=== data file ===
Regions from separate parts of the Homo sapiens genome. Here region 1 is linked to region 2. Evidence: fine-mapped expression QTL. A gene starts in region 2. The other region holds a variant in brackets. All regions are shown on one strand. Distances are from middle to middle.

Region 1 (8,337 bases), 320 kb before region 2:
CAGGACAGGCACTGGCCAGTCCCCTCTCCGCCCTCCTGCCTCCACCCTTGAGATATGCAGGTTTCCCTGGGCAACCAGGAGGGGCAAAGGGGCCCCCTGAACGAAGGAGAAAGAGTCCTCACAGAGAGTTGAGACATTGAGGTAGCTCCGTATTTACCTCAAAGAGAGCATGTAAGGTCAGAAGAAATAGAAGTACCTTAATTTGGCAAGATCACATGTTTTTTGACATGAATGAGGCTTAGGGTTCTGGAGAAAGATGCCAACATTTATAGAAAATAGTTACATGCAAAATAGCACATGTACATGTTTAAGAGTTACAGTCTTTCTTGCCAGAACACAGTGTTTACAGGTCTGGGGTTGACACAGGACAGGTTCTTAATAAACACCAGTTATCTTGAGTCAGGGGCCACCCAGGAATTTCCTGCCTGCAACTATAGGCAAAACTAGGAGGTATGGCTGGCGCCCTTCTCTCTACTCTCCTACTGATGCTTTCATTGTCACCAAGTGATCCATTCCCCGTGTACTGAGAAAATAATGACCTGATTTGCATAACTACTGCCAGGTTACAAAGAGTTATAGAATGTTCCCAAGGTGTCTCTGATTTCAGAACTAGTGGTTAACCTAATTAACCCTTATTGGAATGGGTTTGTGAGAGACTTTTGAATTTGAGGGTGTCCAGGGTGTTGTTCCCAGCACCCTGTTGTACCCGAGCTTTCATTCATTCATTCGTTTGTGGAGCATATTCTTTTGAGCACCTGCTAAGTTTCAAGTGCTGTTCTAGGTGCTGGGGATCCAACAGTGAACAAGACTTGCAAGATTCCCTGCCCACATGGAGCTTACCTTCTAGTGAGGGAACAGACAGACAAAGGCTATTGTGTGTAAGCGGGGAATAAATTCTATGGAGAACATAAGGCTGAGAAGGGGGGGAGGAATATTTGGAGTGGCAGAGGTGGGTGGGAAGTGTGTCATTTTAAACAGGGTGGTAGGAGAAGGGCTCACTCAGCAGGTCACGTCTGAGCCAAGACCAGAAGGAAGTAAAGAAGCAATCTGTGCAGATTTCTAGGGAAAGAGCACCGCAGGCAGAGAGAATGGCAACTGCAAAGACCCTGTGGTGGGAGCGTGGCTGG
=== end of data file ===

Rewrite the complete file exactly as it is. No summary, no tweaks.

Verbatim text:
Regions from separate parts of the Homo sapiens genome. Here region 1 is linked to region 2. Evidence: fine-mapped expression QTL. A gene starts in region 2. The other region holds a variant in brackets. All regions are shown on one strand. Distances are from middle to middle.

Region 1 (8,337 bases), 320 kb before region 2:
CAGGACAGGCACTGGCCAGTCCCCTCTCCGCCCTCCTGCCTCCACCCTTGAGATATGCAGGTTTCCCTGGGCAACCAGGAGGGGCAAAGGGGCCCCCTGAACGAAGGAGAAAGAGTCCTCACAGAGAGTTGAGACATTGAGGTAGCTCCGTATTTACCTCAAAGAGAGCATGTAAGGTCAGAAGAAATAGAAGTACCTTAATTTGGCAAGATCACATGTTTTTTGACATGAATGAGGCTTAGGGTTCTGGAGAAAGATGCCAACATTTATAGAAAATAGTTACATGCAAAATAGCACATGTACATGTTTAAGAGTTACAGTCTTTCTTGCCAGAACACAGTGTTTACAGGTCTGGGGTTGACACAGGACAGGTTCTTAATAAACACCAGTTATCTTGAGTCAGGGGCCACCCAGGAATTTCCTGCCTGCAACTATAGGCAAAACTAGGAGGTATGGCTGGCGCCCTTCTCTCTACTCTCCTACTGATGCTTTCATTGTCACCAAGTGATCCATTCCCCGTGTACTGAGAAAATAATGACCTGATTTGCATAACTACTGCCAGGTTACAAAGAGTTATAGAATGTTCCCAAGGTGTCTCTGATTTCAGAACTAGTGGTTAACCTAATTAACCCTTATTGGAATGGGTTTGTGAGAGACTTTTGAATTTGAGGGTGTCCAGGGTGTTGTTCCCAGCACCCTGTTGTACCCGAGCTTTCATTCATTCATTCGTTTGTGGAGCATATTCTTTTGAGCACCTGCTAAGTTTCAAGTGCTGTTCTAGGTGCTGGGGATCCAACAGTGAACAAGACTTGCAAGATTCCCTGCCCACATGGAGCTTACCTTCTAGTGAGGGAACAGACAGACAAAGGCTATTGTGTGTAAGCGGGGAATAAATTCTATGGAGAACATAAGGCTGAGAAGGGGGGGAGGAATATTTGGAGTGGCAGAGGTGGGTGGGAAGTGTGTCATTTTAAACAGGGTGGTAGGAGAAGGGCTCACTCAGCAGGTCACGTCTGAGCCAAGACCAGAAGGAAGTAAAGAAGCAATCTGTGCAGATTTCTAGGGAAAGAGCACCGCAGGCAGAGAGAATGGCAACTGCAAAGACCCTGTGGTGGGAGCGTGGCTGG